Tuesday, September 25, 2012

Standards Night

In raising my daughters and working in YW, I have found that speaking plainly with my teenagers is a policy that works for me.  I do not want them to come back and say they didn't understand what I wanted or expected. I feel that dropping hints leaves too much room for interpretation.  We need to fight the evils in this world with clear-cut boundaries.  Elder Holland gives a wonderful talk, a portion of which is on youth.lds.org.  This, and another video presentation by President Monson, were played at our Stake Standards Night.  These are worth sharing for those who have not seen them.

I love how President Monson reminds us that we are never alone when we stand with our Father in Heaven! 

Heavenly Father is the author of the For the Strength of Youth pamphlet through his inspired prophets.  As parents and leaders, we find our young people are strong-willed.  This is an important characteristic to channel for good.  It can become courage! We can help them find this courage by teaching them and talking with them about the standards their Heavenly Father has set for them.  In gaining a testimony of these principles, these youth can dare to have a purpose, dare to choose the right, and dare to choose the Temple. 

(Many more wonderful videos, talks, and resources can be found at youth.lds.org)

Friday, September 14, 2012

Necktie Skirt

Guest Blogger: Allison from ABitterKnitter.blogspot.com

Greetings!  I'm Allison, and am the daughter of the author of Value-able Ideas.  I'm a new mom and a knitter and am guest blogging today to share about a necktie skirt I made several years ago.

When I was a Young Woman, I had a friend who had a skirt made of neckties and it was the thing.  Everyone knew about LinnĂ©'s necktie skirt!  As a young newlywed, I made one for my younger sister, who was then a Mia Maid.  She wore it until she graduated from high school and then continued to wear it to the single's ward.  And everyone knew about Crystal's necktie skirt!  Want one?  Sure... here's how:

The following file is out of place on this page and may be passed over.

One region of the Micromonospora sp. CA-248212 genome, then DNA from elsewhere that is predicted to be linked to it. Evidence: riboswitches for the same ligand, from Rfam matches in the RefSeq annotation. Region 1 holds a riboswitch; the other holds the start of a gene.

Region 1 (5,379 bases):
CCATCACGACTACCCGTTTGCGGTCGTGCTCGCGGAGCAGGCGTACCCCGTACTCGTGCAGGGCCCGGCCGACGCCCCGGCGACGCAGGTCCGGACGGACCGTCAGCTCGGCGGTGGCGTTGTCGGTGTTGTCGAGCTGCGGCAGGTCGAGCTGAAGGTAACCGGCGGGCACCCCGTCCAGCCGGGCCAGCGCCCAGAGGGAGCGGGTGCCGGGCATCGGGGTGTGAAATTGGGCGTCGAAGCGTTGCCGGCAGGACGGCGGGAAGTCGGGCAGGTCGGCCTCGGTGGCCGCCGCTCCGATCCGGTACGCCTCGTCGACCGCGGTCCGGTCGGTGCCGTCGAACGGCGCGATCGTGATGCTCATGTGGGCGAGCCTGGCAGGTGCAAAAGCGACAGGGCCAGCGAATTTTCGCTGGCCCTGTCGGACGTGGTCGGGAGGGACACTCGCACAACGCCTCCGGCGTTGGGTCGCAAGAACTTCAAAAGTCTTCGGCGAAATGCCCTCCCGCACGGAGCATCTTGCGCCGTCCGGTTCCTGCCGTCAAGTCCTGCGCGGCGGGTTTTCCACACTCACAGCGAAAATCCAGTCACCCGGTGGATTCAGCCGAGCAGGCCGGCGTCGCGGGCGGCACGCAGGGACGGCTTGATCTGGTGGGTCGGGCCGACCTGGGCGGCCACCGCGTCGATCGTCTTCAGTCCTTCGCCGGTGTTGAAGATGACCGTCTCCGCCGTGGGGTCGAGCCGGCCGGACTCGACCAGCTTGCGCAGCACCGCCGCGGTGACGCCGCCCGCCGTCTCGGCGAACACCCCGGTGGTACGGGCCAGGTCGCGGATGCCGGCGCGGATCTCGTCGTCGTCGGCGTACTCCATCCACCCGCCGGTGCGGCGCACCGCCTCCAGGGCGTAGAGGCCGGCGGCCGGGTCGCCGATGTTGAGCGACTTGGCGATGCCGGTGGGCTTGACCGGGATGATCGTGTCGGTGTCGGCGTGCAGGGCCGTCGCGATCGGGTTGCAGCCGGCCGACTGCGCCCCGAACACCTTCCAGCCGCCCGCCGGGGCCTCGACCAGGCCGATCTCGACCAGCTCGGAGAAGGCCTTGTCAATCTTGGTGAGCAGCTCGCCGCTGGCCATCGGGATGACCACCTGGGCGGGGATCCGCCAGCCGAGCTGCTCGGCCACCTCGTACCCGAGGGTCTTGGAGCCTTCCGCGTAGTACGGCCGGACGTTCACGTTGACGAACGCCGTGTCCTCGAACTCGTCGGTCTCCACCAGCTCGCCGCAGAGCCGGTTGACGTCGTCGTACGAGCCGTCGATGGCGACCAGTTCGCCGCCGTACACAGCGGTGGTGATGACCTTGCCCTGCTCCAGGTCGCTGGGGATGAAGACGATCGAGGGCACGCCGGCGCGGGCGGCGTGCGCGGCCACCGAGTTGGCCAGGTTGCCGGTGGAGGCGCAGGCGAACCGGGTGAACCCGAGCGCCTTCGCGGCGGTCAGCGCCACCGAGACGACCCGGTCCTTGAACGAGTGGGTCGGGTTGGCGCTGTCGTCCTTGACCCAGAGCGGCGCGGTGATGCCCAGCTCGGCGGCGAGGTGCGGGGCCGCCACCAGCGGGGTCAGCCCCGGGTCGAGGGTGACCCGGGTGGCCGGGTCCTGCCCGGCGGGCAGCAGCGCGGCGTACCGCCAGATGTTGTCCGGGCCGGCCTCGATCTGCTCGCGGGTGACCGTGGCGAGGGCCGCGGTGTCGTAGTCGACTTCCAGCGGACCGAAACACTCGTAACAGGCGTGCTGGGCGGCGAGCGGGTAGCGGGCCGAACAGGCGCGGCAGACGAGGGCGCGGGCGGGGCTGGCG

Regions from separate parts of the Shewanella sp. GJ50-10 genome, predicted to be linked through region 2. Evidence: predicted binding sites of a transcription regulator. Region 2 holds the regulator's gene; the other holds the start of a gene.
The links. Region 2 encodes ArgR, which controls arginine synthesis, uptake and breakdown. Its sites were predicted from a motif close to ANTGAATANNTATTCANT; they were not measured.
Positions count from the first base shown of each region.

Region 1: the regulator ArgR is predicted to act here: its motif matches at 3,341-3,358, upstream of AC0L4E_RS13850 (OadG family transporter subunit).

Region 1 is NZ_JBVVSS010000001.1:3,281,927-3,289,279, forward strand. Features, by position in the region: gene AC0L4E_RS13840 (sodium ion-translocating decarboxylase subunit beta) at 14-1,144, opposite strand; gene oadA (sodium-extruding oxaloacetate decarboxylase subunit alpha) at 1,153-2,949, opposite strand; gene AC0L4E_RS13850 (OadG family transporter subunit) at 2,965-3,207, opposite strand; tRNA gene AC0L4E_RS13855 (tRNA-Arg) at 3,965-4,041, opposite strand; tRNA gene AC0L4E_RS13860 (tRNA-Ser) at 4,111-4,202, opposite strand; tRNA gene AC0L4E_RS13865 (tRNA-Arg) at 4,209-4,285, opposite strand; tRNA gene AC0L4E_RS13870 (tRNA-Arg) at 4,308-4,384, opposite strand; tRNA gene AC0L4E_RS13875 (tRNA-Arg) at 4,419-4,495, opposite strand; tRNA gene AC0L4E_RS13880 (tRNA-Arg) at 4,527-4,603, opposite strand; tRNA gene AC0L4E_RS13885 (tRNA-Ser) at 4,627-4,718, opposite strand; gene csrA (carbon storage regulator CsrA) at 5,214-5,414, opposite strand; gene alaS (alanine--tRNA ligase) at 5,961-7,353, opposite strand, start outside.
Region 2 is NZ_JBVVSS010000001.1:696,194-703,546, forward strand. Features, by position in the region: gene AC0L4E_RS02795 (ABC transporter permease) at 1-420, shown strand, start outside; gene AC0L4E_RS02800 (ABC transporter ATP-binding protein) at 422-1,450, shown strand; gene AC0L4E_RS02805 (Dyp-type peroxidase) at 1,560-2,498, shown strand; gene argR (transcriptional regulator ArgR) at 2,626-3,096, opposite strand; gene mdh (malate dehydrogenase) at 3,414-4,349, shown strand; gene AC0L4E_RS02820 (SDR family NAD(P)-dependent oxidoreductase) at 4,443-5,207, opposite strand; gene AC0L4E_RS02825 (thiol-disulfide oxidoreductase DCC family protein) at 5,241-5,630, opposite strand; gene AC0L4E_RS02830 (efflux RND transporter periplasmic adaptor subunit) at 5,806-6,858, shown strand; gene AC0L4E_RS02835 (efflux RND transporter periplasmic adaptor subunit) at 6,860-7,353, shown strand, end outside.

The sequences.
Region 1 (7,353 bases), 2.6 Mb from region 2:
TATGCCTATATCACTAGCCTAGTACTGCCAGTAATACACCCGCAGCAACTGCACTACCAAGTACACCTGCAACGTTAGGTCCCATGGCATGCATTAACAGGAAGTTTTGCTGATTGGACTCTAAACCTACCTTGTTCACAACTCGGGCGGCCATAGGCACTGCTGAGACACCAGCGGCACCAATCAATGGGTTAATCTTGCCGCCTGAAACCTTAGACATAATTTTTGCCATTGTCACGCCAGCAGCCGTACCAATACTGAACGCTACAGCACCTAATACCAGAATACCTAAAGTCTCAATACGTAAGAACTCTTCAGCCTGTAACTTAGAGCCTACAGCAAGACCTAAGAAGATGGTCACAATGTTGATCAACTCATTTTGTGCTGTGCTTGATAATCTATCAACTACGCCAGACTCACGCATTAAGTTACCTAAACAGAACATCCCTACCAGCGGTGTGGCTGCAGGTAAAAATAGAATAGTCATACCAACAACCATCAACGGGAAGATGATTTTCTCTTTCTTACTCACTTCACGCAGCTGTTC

Neckties.  A bunch.
Ribbon 1.5" or wider.  Enough to go around your waist with some to spare.
Zipper.  I used one 8 inches long.
Hook and eye
Sewing machine
Thread to coordinate with ribbon and zipper. 
Yardstick or tape measure.

Step 1: Collect neckties.  This necktie skirt is made using 18 normal neckties.  Some of these ties belonged to my dad, some to my husband, and some were bought in thrift stores.  (I had a friend in the single's ward who joked that she was going to make one by collecting ties from guys she promised to wait for while they were on missions.  Hey, however you want to get your ties is up to you...)  18 neckties made a skirt that is about a size 8, but the size is very adjustable.  Just use more or fewer neckties.

Step 2: Pick the order. Pick out the ties you're sure you want on your skirt and decide which ones you want next to each other.  I didn't want ties that were too similar in colour next to each other, but that's just me.  Line your ties up in the order you want them to be in.  You may end up using more or fewer ties before you're done depending on how big your skirt needs to be.